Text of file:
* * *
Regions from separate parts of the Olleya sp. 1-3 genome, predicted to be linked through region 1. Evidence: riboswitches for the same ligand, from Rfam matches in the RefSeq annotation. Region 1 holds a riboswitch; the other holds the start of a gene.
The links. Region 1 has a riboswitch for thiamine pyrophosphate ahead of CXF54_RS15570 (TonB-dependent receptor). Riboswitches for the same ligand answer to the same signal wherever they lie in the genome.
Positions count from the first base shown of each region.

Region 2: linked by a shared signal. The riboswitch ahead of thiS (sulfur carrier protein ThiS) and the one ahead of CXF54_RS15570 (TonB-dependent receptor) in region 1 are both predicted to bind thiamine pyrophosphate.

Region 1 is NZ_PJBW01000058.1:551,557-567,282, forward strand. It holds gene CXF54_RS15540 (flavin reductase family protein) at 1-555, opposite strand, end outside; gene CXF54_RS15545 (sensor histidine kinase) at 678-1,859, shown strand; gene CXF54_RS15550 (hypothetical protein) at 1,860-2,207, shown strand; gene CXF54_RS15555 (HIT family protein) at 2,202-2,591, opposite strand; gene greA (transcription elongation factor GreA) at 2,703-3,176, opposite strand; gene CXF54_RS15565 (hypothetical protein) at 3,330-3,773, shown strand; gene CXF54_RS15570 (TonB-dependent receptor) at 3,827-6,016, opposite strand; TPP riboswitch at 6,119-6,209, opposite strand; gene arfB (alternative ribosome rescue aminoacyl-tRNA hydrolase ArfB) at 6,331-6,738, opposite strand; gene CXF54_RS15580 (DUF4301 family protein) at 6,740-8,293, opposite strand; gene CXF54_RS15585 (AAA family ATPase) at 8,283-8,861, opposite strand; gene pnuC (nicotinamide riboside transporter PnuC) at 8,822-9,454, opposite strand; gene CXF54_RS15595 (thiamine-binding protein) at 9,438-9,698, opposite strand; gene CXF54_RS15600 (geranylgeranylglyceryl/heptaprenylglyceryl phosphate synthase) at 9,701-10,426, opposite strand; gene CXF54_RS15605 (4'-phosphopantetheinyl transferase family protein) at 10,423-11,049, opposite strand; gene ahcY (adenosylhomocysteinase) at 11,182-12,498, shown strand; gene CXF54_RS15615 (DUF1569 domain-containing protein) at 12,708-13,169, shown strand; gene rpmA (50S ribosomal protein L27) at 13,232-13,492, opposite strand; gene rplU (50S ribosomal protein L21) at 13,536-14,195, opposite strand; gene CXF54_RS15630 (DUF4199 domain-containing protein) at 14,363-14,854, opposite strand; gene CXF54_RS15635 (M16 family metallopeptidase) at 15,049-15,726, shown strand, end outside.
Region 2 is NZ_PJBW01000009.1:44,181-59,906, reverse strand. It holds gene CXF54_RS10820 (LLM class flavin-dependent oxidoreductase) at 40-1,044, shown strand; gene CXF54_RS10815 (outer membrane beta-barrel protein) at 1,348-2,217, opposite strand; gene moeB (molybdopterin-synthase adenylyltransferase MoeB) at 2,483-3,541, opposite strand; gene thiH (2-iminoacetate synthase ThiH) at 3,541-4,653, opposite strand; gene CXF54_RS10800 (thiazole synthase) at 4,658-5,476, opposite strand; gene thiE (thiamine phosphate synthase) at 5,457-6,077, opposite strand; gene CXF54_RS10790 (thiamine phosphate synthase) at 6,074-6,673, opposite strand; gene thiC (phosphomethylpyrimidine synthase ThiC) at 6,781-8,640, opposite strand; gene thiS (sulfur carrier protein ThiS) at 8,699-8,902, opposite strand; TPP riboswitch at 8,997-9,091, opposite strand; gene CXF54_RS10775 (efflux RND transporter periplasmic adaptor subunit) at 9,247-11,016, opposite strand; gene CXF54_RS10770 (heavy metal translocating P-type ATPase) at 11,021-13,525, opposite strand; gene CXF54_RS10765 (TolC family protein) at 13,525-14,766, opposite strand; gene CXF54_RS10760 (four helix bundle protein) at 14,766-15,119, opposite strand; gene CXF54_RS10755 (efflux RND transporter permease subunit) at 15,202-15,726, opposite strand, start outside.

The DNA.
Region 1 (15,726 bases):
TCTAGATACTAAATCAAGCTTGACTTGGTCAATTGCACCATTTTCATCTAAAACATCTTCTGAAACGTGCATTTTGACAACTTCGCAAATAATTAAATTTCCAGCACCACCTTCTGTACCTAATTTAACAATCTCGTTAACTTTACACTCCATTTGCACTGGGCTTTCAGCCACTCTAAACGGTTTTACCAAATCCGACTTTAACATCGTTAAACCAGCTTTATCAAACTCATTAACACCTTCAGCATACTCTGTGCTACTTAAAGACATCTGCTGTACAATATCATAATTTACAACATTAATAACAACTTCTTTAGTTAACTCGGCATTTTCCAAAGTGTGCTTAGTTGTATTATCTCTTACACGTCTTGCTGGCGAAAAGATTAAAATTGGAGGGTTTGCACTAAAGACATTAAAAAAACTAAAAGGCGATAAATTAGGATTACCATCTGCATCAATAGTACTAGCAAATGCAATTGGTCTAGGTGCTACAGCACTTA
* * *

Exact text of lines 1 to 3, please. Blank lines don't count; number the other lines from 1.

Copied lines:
Regions from separate parts of the Olleya sp. 1-3 genome, predicted to be linked through region 1. Evidence: riboswitches for the same ligand, from Rfam matches in the RefSeq annotation. Region 1 holds a riboswitch; the other holds the start of a gene.
The links. Region 1 has a riboswitch for thiamine pyrophosphate ahead of CXF54_RS15570 (TonB-dependent receptor). Riboswitches for the same ligand answer to the same signal wherever they lie in the genome.
Positions count from the first base shown of each region.